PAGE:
Forest, Undressing

2015-04-09-120730-1_fungi450The bark from this dead and rotting tree sagged down around the tree’s base like an overstretched sock around an Entling’s ankles. Long ago were gone its branches, leaves and twigs, so that not much was left to show for a long life but a few mushrooms.

Even so, the forest decomposers are not without their own art and grace, returning dust to dust.

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Published by fred

Fred First holds masters degrees in Vertebrate Zoology and physical therapy, and has been a biology teacher and physical therapist by profession. He moved to southwest Virginia in 1975 and to Floyd County in 1997. He maintains a daily photo-blog, broadcasts essays on the Roanoke NPR station, and contributes regular columns for the Floyd Press and Roanoke's Star Sentinel. His two non-fiction books, Slow Road Home and his recent What We Hold in Our Hands, celebrate the riches that we possess in our families and communities, our natural bounty, social capital and Appalachian cultures old and new. He has served on the Jacksonville Center Board of Directors and is newly active in the Sustain Floyd organization. He lives in northeastern Floyd County on the headwaters of the Roanoke River.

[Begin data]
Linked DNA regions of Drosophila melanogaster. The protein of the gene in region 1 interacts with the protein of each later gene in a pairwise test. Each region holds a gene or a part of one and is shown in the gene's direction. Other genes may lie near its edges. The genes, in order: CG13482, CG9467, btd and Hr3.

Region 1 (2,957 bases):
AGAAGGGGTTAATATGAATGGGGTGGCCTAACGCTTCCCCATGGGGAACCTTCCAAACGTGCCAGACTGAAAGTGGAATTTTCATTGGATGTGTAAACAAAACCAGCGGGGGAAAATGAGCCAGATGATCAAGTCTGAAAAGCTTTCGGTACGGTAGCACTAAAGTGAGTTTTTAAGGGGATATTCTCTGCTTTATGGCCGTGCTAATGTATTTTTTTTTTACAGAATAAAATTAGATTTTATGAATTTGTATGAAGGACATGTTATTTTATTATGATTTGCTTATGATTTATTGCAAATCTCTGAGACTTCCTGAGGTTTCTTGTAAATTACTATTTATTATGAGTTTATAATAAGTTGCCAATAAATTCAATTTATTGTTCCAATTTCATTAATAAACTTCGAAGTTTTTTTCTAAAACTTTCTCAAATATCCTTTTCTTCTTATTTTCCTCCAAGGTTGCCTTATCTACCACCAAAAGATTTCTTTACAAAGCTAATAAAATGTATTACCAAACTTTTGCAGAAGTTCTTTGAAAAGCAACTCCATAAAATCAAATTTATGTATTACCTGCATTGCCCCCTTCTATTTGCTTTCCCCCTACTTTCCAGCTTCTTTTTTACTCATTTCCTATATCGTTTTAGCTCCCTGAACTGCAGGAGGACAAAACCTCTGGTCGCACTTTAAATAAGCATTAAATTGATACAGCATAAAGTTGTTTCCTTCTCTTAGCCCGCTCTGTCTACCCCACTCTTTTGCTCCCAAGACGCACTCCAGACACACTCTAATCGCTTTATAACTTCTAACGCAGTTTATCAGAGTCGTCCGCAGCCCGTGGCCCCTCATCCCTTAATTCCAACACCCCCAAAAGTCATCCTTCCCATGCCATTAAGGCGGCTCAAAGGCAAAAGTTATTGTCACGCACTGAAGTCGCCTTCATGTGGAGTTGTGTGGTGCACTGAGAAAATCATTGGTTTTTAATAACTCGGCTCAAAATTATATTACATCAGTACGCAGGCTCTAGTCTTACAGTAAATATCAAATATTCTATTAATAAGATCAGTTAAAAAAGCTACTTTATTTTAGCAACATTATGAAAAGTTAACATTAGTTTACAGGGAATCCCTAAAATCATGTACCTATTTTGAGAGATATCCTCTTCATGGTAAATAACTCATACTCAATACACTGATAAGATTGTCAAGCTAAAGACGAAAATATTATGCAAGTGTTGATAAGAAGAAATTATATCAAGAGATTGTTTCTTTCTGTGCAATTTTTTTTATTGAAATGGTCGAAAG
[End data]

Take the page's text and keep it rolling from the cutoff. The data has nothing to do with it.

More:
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1 Comment

  1. Allen and I photograph shelf fungi every time we see them. In the drier West, they aren’t all that common!

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